Choosing the Best Page Builder Solution for Your WordPress Site

When building a WordPress site there are many choices to make on your journey. You may think the most important choice is your theme, and that may be true. But before choosing a theme, think of the people creating content on the site: what tools will they need when building pages and posts? Not all themes are compatible with these page building tools, so it’s critical to choose a Page Builder before choosing your theme.

With this in mind, it can be hard to know which Page Builder solution is the best for your site. There are many factors to consider, including functionality, ease of use, templates, and pricing. We’ll compare these factors to help you make the right choice for your WordPress site.

Functionality

When comparing functionality, there are some clear “heavy hitters” in the Page Builder world. Unfortunately, powerful functionality can often come with a higher price tag as well as a steep learning curve. For users with more basic needs and little coding experience, sometimes the less flexible options will be the perfect introduction to page building.

The Heavy Hitters

In terms of functionality offerings, there are three main competitors who rise to the top: Divi, Elementor, Beaver Builder, and Thrive Architect. While you’ll pay more for these plugins, their powerful feature lists make it well worth the investment.


 

Divi offers a Back-end and now a new Front-end drag and drop editor which is widely used. Shortcodes serve to extend the built-in functionality of the plugin. Divi can be extremely painful to move away from due to the heavy shortcode dependency. But, they offer usability features like an option to export settings, and the ability to save your own template designs. Another feature that clearly sets Divi apart from its competitors is Divi Leads, which allows you to test two templates side by side for conversion (A/B testing). Many site builders love using Divi, but have complaints when trying to move to a different page builder or changing themes.

Elementor is a plugin built with new and innovative technologies. Unlike most page builders, Elementor offers a developer API, multilingual support, and over 100 templates. With 28 page builder elements, Elementor also empowers users by using widgets and display effects rather than shortcodes. This means moving away from Elementor in the future is less of a pain. The forward-thinking nature of the Elementor development team is what makes this page builder ideal for developers who want to stay on the cutting-edge of technology.

Beaver Builder is the ultimate page builder plugin for compatibility. Shortcodes and widgets used by other plugins can be easily integrated into the Beaver Builder framework. Sites built with Beaver Builder are automatically responsive which is a common requirement for modern sites. The live drag and drop editor allows for precise element placement and design. And, the ability to save your custom templates makes Beaver Builder a contender for power users. The Pro and Agency versions of the plugin extend support further, to allow for Multisite support and whitelabeling to remove Beaver Builder branding in the WordPress Admin Dashboard.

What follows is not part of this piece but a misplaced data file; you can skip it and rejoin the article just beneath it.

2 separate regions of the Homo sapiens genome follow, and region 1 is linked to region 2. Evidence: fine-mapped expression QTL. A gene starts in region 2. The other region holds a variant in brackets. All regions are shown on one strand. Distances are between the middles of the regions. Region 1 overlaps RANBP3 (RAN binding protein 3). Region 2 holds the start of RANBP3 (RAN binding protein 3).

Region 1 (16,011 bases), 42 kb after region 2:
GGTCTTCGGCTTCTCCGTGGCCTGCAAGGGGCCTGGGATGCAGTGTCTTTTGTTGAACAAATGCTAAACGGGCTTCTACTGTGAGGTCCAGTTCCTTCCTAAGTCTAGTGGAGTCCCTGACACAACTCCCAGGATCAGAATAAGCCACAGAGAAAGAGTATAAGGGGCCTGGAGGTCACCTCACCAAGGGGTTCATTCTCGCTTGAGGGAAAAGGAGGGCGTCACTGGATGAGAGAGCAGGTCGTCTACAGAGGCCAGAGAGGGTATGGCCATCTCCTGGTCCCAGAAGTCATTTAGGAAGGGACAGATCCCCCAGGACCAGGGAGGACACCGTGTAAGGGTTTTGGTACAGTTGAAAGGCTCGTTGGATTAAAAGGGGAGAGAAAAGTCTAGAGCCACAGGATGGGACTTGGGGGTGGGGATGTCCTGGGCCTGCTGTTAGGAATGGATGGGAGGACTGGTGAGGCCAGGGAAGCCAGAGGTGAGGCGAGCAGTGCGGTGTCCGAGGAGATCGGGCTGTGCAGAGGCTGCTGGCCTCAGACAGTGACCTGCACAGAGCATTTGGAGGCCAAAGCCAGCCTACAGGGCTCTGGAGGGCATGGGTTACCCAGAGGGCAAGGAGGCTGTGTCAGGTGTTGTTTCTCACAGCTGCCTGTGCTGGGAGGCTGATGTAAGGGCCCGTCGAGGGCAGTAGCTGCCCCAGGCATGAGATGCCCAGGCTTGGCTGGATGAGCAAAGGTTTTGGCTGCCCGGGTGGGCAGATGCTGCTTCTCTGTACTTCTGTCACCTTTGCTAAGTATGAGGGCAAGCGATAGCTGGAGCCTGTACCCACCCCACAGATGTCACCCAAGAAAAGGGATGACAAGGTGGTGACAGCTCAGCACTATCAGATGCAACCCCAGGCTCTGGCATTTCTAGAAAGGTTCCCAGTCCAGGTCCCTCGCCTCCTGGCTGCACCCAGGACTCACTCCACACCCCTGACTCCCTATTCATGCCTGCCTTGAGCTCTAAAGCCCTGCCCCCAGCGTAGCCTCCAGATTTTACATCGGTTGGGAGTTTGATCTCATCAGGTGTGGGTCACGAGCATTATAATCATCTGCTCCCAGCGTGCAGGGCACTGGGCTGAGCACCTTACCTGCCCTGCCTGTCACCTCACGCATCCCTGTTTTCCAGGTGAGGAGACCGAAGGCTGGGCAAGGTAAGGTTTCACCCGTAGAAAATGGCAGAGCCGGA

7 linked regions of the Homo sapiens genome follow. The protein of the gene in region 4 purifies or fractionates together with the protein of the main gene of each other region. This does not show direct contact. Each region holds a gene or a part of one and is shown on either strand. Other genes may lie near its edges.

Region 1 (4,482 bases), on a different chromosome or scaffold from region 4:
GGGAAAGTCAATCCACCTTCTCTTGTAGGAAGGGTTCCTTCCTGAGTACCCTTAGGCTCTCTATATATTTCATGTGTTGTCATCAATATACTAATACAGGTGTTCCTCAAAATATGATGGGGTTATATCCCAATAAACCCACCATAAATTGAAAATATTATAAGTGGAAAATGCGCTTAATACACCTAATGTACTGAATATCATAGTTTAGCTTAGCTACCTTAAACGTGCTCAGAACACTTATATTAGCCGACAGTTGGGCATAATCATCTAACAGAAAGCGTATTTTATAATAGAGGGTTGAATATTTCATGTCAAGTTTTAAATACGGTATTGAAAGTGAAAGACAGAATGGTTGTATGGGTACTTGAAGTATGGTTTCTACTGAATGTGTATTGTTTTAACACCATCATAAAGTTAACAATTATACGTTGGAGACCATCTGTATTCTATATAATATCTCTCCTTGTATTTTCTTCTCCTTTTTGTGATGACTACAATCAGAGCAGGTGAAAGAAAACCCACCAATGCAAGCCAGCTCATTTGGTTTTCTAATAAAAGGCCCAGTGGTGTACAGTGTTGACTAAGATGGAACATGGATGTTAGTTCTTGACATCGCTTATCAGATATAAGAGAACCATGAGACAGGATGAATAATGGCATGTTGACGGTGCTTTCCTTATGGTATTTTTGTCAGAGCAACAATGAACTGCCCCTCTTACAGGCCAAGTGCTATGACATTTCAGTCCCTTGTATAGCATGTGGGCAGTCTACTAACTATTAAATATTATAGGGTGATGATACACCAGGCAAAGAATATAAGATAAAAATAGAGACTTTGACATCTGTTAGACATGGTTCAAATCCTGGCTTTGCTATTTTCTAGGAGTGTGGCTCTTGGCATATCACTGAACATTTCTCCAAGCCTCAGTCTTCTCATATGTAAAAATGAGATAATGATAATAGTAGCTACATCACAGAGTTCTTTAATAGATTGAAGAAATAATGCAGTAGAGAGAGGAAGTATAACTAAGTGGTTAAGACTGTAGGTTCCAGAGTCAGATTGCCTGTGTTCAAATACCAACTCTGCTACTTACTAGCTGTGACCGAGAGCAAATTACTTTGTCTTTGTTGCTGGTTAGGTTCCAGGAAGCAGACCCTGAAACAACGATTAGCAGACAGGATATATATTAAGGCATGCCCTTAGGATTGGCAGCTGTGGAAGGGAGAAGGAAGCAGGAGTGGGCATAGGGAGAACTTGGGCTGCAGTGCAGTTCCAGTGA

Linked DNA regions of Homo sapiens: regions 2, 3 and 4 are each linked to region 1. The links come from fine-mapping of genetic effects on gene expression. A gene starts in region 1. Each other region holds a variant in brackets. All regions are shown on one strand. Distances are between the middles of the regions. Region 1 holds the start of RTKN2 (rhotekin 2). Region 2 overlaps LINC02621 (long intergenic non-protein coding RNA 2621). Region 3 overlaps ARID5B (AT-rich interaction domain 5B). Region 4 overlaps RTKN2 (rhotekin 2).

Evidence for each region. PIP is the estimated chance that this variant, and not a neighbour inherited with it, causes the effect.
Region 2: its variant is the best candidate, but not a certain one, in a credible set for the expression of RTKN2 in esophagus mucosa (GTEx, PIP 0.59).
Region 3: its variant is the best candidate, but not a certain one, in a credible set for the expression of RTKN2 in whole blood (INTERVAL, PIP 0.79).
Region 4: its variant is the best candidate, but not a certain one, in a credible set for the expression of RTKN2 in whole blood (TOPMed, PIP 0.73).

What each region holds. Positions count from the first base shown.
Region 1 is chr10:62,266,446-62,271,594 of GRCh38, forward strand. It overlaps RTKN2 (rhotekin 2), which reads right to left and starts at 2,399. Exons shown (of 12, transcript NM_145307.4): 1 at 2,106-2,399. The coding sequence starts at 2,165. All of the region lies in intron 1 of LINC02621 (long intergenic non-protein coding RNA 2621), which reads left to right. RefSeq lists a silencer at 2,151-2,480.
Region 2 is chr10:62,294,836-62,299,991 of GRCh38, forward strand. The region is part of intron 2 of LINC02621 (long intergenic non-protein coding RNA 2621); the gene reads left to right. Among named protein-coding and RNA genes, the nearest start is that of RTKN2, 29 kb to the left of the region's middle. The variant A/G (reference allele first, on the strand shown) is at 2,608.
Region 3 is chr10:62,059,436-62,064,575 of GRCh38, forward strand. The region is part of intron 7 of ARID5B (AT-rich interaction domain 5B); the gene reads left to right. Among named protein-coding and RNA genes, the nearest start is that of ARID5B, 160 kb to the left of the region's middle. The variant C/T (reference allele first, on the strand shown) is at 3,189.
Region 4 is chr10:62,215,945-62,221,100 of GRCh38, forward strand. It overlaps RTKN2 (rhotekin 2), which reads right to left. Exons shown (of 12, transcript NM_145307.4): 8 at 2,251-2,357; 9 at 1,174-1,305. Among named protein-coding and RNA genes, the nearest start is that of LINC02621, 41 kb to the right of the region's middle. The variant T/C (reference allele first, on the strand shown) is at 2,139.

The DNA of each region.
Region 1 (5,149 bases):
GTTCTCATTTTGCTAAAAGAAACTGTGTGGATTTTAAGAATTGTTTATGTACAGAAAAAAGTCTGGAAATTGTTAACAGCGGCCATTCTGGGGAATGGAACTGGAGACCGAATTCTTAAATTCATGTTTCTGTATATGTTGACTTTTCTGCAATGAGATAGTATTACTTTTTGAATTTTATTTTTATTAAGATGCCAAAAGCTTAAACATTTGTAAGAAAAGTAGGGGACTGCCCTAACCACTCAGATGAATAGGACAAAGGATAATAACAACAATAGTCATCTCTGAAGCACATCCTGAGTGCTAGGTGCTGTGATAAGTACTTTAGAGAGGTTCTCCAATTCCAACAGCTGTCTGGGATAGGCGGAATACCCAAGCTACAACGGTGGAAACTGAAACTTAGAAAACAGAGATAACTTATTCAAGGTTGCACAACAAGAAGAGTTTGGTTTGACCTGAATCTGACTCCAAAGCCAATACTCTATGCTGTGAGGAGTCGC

Thrive Architect offers the best template and editing options for a sales-lead driven website. Their claim to fame is creating templates that lead to higher conversions on sites. Thrive offers 172 page templates geared towards sales pages, mailing lists, product launches, and more. Their editor allows for instant changes, flexible drag and drop elements, and the ability to tweak any little thing your heart desires. Thrive even offers the ability to live-edit for Mobile devices. Developers have commented that there is a bit of a learning curve to using Thrive, but the time investment is well worth the powerful feature set.

The Popular Kids

The other competitors in the page builder scene are the less flexible, but also less expensive options. These plugins are more ideal for developers who are either just getting started, or simply have a large number of sites to manage. These popular plugins include: Visual Composer, Page Builder by SiteOrigin, and MotoPress Page Builder.


 

Visual Composer is by far the most popular and most downloaded page builder plugin available. At a competitive price of $34 it’s an easy win for developers creating many sites. Not to mention, Visual Composer is bundled automatically with many Premium themes. While Visual Composer is widely used, it isn’t always so widely-loved by developers. Those who have to use Visual Composer for thousands of elements complain of interface glitches and incompatibility with WordPress updates. For light users who have more basic site building needs, Visual Composer can easily do the trick. It offers drag and drop page building, compatibility with shortcodes and widgets from other plugins, and a wide selection of over 60 templates.

Page Builder by SiteOrigin is also one of the most popular page builder plugins on the market. Unlike most of its competitors, Page Builder by SiteOrigin offers a pretty extensive feature list at a price that’s hard to beat: free. While SiteOrigin has paid add-on options for additional layouts and templates, the basic free option includes a free widget add-on bundle. Since Page Builder by SiteOrigin is built around the use of widgets, it operates totally independent from your site’s theme. This means moving away from PageBuilder by SiteOrigin is less messy than shortcode-dependent plugins like Divi. Page Builder by Site Origin is very competitively priced for Premium plans, which offer more add-ons and access to an email support ticket system.